Brazil’s battle to reclaim Yanomami lands from illegal miners turns deadly

Brazil’s fight to reclaim the largest Indigenous territory in its Amazon from tens and thousands of illegal miner has taken a violent turn. At least five people have been reported killed during 36-hours of violence on the sprawling Yanomami Territory.

Bloodshed allegedly began Saturday afternoon, when illegal miners wearing masks attacked a Yanomami community called Uxiu.

Junior Hekurari said that he received reports that 15 to 20 heavily armed miners had arrived on a boat and fired at locals. Three Yanomami men, aged 36 and 31, were also shot. Ilson Xiriana was the oldest of three Yanomami men. He died after being shot to death in the head.

The Brazilian human rights minister, Silvano Almeida tweeted: “This barbarism will not be ignored.” In response, the government sent an elite delegation of police chiefs and ministers to the area.


Sunday saw more violence as members of Ibama, the environmental protection group that leads the fight against illegal mining, and the Federal Highway Police (PRF), the groups leading the fight against illegal mining, raided a cassiterite and a gold mine called “Garimpo do Ouro Mil”, an illegal field. Gunmen, some of whom were wearing camouflage fatigues, engaged the government forces in a series gun battles upon their arrival.

In a press release, the PRF stated that its officers were attacked as they attempted to land their helicopters by heavily-armed gunmen. The statement said that the police returned fire, hitting the four gunmen who died from their injuries.

The Environment Ministry said that there was suspicions about the mine being run by a criminal group, believed to be First Capital Command (PCC), a Sao Paolo born prison gang which has grown into one of South America’s most powerful mafia organizations.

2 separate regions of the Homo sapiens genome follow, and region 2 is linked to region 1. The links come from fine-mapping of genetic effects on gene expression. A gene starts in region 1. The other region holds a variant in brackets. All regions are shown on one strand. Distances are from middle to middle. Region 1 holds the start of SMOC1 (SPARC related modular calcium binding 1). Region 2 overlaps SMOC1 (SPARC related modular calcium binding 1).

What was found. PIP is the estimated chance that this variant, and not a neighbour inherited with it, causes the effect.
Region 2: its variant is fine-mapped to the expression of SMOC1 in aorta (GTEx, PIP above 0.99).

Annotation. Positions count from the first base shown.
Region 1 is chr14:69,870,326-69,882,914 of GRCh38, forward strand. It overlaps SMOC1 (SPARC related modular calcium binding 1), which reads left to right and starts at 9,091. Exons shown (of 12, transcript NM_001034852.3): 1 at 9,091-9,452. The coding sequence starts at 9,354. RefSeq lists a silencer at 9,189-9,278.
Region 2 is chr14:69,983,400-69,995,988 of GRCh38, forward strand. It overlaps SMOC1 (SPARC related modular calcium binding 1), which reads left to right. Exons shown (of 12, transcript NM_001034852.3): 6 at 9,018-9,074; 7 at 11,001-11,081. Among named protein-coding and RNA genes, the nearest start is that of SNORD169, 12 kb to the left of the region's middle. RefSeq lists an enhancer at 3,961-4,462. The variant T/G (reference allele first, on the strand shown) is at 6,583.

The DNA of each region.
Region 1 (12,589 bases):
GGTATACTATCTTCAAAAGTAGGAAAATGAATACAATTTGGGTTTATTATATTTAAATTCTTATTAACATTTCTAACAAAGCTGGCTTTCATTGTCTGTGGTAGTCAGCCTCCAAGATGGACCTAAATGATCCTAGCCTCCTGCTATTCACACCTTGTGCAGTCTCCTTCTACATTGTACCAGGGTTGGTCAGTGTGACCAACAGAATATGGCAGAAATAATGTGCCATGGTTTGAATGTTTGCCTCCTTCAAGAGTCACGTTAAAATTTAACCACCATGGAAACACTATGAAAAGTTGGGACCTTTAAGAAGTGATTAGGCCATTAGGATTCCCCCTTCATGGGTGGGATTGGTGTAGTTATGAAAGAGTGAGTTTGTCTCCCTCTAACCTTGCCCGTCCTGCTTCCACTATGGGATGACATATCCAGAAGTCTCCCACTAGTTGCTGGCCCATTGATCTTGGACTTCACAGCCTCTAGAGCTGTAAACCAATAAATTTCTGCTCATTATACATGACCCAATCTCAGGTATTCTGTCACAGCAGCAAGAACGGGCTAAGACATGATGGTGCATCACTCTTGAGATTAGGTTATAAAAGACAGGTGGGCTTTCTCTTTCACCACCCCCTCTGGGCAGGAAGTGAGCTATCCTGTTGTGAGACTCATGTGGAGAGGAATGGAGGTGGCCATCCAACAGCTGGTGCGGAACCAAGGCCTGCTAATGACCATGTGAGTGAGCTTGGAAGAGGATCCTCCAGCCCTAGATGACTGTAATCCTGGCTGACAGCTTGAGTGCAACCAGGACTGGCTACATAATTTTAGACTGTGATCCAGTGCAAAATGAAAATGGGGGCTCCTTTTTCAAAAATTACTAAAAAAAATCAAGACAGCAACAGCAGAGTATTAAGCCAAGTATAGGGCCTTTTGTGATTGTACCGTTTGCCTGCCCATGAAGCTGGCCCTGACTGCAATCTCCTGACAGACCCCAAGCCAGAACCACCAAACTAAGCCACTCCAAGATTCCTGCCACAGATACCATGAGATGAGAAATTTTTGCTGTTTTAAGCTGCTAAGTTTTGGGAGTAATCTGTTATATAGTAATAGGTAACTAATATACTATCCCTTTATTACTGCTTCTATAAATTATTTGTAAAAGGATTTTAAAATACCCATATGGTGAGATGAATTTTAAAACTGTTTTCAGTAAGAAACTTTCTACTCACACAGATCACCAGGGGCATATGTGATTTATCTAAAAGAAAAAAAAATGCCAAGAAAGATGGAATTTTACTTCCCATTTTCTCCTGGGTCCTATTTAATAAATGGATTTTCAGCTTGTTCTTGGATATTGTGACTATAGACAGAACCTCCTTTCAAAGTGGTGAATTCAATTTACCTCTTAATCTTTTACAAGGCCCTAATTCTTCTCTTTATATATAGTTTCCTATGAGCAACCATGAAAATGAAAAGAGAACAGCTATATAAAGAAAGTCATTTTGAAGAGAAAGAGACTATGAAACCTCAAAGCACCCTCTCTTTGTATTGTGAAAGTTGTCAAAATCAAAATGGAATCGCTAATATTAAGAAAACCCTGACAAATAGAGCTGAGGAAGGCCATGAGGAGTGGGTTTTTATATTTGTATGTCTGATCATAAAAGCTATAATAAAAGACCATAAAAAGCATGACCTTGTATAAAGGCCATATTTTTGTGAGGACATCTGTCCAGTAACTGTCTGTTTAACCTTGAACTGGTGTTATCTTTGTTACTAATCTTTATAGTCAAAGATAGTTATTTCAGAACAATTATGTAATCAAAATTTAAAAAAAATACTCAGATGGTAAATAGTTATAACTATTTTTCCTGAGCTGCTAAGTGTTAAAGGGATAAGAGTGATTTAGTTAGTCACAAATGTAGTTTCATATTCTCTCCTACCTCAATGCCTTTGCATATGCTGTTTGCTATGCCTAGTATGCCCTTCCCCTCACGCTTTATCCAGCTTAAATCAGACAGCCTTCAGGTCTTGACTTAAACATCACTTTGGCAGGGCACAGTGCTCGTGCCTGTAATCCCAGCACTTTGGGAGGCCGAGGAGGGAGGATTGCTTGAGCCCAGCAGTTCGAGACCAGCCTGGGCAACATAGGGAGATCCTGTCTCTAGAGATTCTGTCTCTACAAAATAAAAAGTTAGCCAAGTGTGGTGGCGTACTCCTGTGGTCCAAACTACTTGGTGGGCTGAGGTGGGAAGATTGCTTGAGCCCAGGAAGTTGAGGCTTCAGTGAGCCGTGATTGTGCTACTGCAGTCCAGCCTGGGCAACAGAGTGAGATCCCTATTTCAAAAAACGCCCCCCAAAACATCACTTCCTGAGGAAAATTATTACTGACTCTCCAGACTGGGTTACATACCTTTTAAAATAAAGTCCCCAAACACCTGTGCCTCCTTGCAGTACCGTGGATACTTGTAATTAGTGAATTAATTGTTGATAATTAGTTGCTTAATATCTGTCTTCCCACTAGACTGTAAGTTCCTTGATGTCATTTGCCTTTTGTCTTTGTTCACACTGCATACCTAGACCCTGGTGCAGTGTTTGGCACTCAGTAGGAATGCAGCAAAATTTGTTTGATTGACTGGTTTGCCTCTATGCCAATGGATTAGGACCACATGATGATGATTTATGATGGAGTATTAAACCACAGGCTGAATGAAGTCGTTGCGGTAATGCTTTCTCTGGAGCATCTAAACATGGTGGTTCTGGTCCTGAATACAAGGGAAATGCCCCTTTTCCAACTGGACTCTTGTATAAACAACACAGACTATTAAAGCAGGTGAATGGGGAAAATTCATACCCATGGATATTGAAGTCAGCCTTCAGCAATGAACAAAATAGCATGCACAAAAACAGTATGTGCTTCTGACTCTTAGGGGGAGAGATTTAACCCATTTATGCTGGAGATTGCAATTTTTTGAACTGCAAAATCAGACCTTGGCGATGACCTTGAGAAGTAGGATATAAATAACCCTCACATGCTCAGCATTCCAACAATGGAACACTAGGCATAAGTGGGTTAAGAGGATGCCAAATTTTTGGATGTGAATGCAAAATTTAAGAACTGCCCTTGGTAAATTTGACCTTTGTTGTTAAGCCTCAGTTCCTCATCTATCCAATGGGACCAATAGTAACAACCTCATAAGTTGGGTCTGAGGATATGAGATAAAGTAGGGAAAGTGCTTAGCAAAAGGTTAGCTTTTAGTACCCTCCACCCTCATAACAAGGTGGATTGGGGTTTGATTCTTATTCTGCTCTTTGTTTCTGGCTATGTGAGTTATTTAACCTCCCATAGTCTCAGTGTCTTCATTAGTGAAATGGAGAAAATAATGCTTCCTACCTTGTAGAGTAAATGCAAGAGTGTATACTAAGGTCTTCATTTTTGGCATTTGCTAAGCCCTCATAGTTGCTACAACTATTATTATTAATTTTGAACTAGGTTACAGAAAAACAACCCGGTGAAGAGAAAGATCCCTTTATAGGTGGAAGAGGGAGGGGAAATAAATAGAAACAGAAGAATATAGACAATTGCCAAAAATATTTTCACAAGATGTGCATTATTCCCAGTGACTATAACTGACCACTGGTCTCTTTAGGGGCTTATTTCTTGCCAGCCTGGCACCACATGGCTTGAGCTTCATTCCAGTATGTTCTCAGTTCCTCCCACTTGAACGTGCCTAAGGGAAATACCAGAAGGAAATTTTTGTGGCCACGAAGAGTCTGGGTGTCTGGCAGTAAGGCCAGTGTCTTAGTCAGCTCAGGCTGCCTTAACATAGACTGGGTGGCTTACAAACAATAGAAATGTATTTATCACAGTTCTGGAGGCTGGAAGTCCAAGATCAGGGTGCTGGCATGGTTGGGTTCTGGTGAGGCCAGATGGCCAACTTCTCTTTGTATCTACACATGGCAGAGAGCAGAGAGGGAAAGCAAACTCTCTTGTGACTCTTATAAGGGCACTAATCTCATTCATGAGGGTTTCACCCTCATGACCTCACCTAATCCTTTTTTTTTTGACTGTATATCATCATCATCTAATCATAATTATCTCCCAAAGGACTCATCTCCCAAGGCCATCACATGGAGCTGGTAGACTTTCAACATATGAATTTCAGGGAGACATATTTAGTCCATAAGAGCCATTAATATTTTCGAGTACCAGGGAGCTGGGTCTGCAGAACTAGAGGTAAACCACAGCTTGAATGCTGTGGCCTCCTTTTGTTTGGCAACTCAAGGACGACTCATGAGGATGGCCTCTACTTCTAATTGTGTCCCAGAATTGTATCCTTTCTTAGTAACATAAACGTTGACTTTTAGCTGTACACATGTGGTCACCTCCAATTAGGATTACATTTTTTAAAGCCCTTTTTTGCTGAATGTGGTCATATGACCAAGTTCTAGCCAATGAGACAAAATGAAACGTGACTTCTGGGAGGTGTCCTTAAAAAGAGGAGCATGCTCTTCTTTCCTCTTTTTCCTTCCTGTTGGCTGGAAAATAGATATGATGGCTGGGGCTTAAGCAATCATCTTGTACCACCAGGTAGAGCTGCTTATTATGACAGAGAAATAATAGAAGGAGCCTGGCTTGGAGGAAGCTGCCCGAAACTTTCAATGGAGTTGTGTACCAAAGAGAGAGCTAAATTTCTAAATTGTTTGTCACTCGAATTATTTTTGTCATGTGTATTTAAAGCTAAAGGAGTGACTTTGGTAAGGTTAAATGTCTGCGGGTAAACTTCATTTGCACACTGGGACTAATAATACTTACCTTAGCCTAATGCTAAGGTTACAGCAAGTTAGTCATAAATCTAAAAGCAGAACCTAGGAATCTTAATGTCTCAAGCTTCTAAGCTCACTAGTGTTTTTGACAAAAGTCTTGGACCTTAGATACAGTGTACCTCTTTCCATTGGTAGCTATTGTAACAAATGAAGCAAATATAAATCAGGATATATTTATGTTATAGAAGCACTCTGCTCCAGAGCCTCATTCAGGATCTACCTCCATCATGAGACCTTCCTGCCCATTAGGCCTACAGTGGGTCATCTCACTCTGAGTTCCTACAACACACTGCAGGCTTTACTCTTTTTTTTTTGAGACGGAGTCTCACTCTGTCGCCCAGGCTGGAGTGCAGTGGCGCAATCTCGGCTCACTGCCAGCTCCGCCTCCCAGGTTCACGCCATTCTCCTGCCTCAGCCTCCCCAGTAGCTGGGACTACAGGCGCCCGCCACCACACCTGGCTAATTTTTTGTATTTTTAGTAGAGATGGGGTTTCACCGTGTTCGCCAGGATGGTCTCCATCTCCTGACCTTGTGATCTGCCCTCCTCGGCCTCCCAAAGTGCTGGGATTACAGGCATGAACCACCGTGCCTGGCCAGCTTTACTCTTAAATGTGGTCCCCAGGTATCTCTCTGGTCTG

The deaths highlight the dangers and challenges involved in the government’s efforts to evict the thousands of illegal miner who have devasted the Yanomami Territory in recent years. Brazil’s Luiz Inacio Lula Da Silva has described the destruction as “an attempted genocide”.

These operations began in early February after Lula assumed office, promising to take on the environmental criminals that activists had accused his far-right successor, Jair Bolsonaro of encouraging.

Bolsonaro’s government is said to have caused the deaths of hundreds of Yanomami kids, largely because mining gangs brought malaria with them. This made it difficult for health workers to work. Amazonian deforestation increased dramatically.

Humberto Freire said in a recent interview that he is “absolutely certain” that the anti-mining campaign will succeed. Freire stated in late March that he believed there were between 15 and 20,000 miners on the Yanomami land.

Ibama claims that 327 camps of mining, 18 planes, and two helicopters were destroyed. However, its agents claim that a number of miner continue to operate in protected Yanomami land, utilizing an illegal fleet to supply their mines, and smuggle valuable minerals out.

Freire stated that the complete closing of Yanomami’s airspace for such aircraft is not only “critical – it is vital”. The police chief said that the operation would not be successful unless the airspace (over the territory) is completely closed, and the Defense Ministry takes action to stop all unauthorised aircraft from flying over Indigenous lands.

Three members of Lula’s cabinet, including the Environment Minister, Marina Silva; the Indigenous Peoples Minister, Sonia Guajajara; and the Health minister, NisiaTrindade, traveled to Roraima on Monday. This is where a large part of the Yanomami Territory lies. Rodrigo Agostinho of Ibama, the president, flew to the region and told reporters that Lula had ordered the rapid expulsions of the miners following the attack on Saturday.

Hekurari said that “things are tense” and added that the body was returned to the Indigenous Territory so traditional rituals can take place.

The Guardian was with Ibama, PRF and Yanomami troops in February as they raided gold and cassiterite deposits deep within Yanomami territory.

After his team had torched a jungle camp, one of the commanders stated that they were fighting a “de facto war”. It’s a quiet war that the society does not see, but those of us who are fighting know it exists.